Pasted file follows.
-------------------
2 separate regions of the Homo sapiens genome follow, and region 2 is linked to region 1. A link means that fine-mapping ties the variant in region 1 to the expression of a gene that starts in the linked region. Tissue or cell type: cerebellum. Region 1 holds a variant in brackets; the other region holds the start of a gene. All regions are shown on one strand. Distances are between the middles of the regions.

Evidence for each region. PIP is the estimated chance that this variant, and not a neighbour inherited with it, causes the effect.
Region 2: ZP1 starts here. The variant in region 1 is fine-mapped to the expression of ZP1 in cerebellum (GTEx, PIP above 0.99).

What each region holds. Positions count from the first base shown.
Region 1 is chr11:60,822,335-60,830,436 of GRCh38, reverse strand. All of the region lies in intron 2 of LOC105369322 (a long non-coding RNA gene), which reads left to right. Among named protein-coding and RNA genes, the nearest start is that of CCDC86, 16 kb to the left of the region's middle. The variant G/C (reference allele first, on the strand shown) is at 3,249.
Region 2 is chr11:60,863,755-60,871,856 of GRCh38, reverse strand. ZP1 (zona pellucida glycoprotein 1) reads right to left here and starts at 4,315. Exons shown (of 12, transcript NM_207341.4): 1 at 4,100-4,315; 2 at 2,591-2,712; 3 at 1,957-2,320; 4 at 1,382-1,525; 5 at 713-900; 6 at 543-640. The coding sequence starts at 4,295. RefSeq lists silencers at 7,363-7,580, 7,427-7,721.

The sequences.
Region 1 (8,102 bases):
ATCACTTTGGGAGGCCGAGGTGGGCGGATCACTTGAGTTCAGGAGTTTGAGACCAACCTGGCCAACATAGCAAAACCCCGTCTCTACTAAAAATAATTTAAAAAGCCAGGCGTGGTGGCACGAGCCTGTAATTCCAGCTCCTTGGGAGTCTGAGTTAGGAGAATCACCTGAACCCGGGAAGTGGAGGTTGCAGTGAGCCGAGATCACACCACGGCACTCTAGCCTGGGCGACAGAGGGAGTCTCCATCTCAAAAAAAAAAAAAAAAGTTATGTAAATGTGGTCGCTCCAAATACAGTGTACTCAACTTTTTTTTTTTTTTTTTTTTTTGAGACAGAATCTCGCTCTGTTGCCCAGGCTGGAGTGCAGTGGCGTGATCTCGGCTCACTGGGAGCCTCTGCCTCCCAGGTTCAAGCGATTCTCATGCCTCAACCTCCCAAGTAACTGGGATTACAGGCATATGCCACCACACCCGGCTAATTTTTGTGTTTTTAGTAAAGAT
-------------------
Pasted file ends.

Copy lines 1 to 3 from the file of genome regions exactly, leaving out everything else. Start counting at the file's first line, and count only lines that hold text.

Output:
2 separate regions of the Homo sapiens genome follow, and region 2 is linked to region 1. A link means that fine-mapping ties the variant in region 1 to the expression of a gene that starts in the linked region. Tissue or cell type: cerebellum. Region 1 holds a variant in brackets; the other region holds the start of a gene. All regions are shown on one strand. Distances are between the middles of the regions.

Evidence for each region. PIP is the estimated chance that this variant, and not a neighbour inherited with it, causes the effect.
Region 2: ZP1 starts here. The variant in region 1 is fine-mapped to the expression of ZP1 in cerebellum (GTEx, PIP above 0.99).